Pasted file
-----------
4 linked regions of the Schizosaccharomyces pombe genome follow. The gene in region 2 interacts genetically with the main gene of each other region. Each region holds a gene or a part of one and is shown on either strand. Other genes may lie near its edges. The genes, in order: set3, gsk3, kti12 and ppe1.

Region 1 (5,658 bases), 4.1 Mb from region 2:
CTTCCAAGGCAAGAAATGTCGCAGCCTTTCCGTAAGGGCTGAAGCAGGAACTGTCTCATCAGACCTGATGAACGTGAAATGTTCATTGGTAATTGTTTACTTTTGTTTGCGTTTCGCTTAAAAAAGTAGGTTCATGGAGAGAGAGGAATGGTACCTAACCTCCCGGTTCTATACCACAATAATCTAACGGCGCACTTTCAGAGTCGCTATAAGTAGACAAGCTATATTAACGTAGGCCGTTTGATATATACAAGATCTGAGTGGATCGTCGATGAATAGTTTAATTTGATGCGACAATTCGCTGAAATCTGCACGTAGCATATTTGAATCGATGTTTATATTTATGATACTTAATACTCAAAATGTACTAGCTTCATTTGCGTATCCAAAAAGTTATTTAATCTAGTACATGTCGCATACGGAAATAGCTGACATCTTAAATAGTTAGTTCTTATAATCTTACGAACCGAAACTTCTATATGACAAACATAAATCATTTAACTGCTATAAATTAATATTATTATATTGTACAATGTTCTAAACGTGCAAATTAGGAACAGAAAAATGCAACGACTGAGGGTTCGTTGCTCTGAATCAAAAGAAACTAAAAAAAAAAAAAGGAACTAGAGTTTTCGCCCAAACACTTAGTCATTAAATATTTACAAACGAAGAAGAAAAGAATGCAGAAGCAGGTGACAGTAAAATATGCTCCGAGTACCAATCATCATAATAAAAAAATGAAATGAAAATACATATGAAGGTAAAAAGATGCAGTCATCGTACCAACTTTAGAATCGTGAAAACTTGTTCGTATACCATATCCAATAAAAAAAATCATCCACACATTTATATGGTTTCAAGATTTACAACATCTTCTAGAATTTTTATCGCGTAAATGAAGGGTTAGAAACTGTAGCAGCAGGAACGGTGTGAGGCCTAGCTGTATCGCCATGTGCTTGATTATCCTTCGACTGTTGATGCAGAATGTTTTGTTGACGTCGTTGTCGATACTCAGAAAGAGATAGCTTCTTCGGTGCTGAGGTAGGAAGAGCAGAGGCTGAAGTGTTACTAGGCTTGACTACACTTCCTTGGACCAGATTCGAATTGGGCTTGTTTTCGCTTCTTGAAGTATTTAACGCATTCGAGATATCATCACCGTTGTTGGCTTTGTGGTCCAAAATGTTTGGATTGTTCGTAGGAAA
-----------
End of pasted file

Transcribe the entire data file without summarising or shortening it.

4 linked regions of the Schizosaccharomyces pombe genome follow. The gene in region 2 interacts genetically with the main gene of each other region. Each region holds a gene or a part of one and is shown on either strand. Other genes may lie near its edges. The genes, in order: set3, gsk3, kti12 and ppe1.

Region 1 (5,658 bases), 4.1 Mb from region 2:
CTTCCAAGGCAAGAAATGTCGCAGCCTTTCCGTAAGGGCTGAAGCAGGAACTGTCTCATCAGACCTGATGAACGTGAAATGTTCATTGGTAATTGTTTACTTTTGTTTGCGTTTCGCTTAAAAAAGTAGGTTCATGGAGAGAGAGGAATGGTACCTAACCTCCCGGTTCTATACCACAATAATCTAACGGCGCACTTTCAGAGTCGCTATAAGTAGACAAGCTATATTAACGTAGGCCGTTTGATATATACAAGATCTGAGTGGATCGTCGATGAATAGTTTAATTTGATGCGACAATTCGCTGAAATCTGCACGTAGCATATTTGAATCGATGTTTATATTTATGATACTTAATACTCAAAATGTACTAGCTTCATTTGCGTATCCAAAAAGTTATTTAATCTAGTACATGTCGCATACGGAAATAGCTGACATCTTAAATAGTTAGTTCTTATAATCTTACGAACCGAAACTTCTATATGACAAACATAAATCATTTAACTGCTATAAATTAATATTATTATATTGTACAATGTTCTAAACGTGCAAATTAGGAACAGAAAAATGCAACGACTGAGGGTTCGTTGCTCTGAATCAAAAGAAACTAAAAAAAAAAAAAGGAACTAGAGTTTTCGCCCAAACACTTAGTCATTAAATATTTACAAACGAAGAAGAAAAGAATGCAGAAGCAGGTGACAGTAAAATATGCTCCGAGTACCAATCATCATAATAAAAAAATGAAATGAAAATACATATGAAGGTAAAAAGATGCAGTCATCGTACCAACTTTAGAATCGTGAAAACTTGTTCGTATACCATATCCAATAAAAAAAATCATCCACACATTTATATGGTTTCAAGATTTACAACATCTTCTAGAATTTTTATCGCGTAAATGAAGGGTTAGAAACTGTAGCAGCAGGAACGGTGTGAGGCCTAGCTGTATCGCCATGTGCTTGATTATCCTTCGACTGTTGATGCAGAATGTTTTGTTGACGTCGTTGTCGATACTCAGAAAGAGATAGCTTCTTCGGTGCTGAGGTAGGAAGAGCAGAGGCTGAAGTGTTACTAGGCTTGACTACACTTCCTTGGACCAGATTCGAATTGGGCTTGTTTTCGCTTCTTGAAGTATTTAACGCATTCGAGATATCATCACCGTTGTTGGCTTTGTGGTCCAAAATGTTTGGATTGTTCGTAGGAAA